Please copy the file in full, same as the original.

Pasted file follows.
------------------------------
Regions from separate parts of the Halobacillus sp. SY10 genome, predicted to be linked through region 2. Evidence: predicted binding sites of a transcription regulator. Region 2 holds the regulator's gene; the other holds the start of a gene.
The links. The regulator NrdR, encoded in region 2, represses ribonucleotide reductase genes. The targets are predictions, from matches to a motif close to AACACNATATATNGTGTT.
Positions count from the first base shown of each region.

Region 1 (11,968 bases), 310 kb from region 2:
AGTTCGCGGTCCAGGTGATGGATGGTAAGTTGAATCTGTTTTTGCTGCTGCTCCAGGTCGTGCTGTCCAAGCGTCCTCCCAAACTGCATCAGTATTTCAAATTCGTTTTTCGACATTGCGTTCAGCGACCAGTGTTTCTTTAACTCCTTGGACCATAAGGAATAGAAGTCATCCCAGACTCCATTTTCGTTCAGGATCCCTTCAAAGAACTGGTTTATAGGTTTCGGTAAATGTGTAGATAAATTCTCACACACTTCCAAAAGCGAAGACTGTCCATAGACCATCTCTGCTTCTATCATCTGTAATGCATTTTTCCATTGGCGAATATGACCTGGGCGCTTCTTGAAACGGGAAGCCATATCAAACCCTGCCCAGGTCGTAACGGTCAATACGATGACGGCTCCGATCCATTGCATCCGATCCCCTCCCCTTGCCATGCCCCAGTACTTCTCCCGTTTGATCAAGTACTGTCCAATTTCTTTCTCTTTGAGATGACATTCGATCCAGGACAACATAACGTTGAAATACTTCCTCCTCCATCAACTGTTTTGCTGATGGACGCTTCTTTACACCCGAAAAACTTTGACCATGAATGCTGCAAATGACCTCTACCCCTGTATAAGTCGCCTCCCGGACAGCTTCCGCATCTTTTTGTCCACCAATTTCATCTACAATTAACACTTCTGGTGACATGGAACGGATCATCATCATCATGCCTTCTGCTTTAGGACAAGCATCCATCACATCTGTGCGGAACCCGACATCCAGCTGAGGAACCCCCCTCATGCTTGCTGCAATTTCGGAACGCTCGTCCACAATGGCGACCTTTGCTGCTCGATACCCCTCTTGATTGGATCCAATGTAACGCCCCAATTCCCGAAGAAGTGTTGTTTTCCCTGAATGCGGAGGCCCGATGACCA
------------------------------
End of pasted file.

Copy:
Regions from separate parts of the Halobacillus sp. SY10 genome, predicted to be linked through region 2. Evidence: predicted binding sites of a transcription regulator. Region 2 holds the regulator's gene; the other holds the start of a gene.
The links. The regulator NrdR, encoded in region 2, represses ribonucleotide reductase genes. The targets are predictions, from matches to a motif close to AACACNATATATNGTGTT.
Positions count from the first base shown of each region.

Region 1 (11,968 bases), 310 kb from region 2:
AGTTCGCGGTCCAGGTGATGGATGGTAAGTTGAATCTGTTTTTGCTGCTGCTCCAGGTCGTGCTGTCCAAGCGTCCTCCCAAACTGCATCAGTATTTCAAATTCGTTTTTCGACATTGCGTTCAGCGACCAGTGTTTCTTTAACTCCTTGGACCATAAGGAATAGAAGTCATCCCAGACTCCATTTTCGTTCAGGATCCCTTCAAAGAACTGGTTTATAGGTTTCGGTAAATGTGTAGATAAATTCTCACACACTTCCAAAAGCGAAGACTGTCCATAGACCATCTCTGCTTCTATCATCTGTAATGCATTTTTCCATTGGCGAATATGACCTGGGCGCTTCTTGAAACGGGAAGCCATATCAAACCCTGCCCAGGTCGTAACGGTCAATACGATGACGGCTCCGATCCATTGCATCCGATCCCCTCCCCTTGCCATGCCCCAGTACTTCTCCCGTTTGATCAAGTACTGTCCAATTTCTTTCTCTTTGAGATGACATTCGATCCAGGACAACATAACGTTGAAATACTTCCTCCTCCATCAACTGTTTTGCTGATGGACGCTTCTTTACACCCGAAAAACTTTGACCATGAATGCTGCAAATGACCTCTACCCCTGTATAAGTCGCCTCCCGGACAGCTTCCGCATCTTTTTGTCCACCAATTTCATCTACAATTAACACTTCTGGTGACATGGAACGGATCATCATCATCATGCCTTCTGCTTTAGGACAAGCATCCATCACATCTGTGCGGAACCCGACATCCAGCTGAGGAACCCCCCTCATGCTTGCTGCAATTTCGGAACGCTCGTCCACAATGGCGACCTTTGCTGCTCGATACCCCTCTTGATTGGATCCAATGTAACGCCCCAATTCCCGAAGAAGTGTTGTTTTCCCTGAATGCGGAGGCCCGATGACCA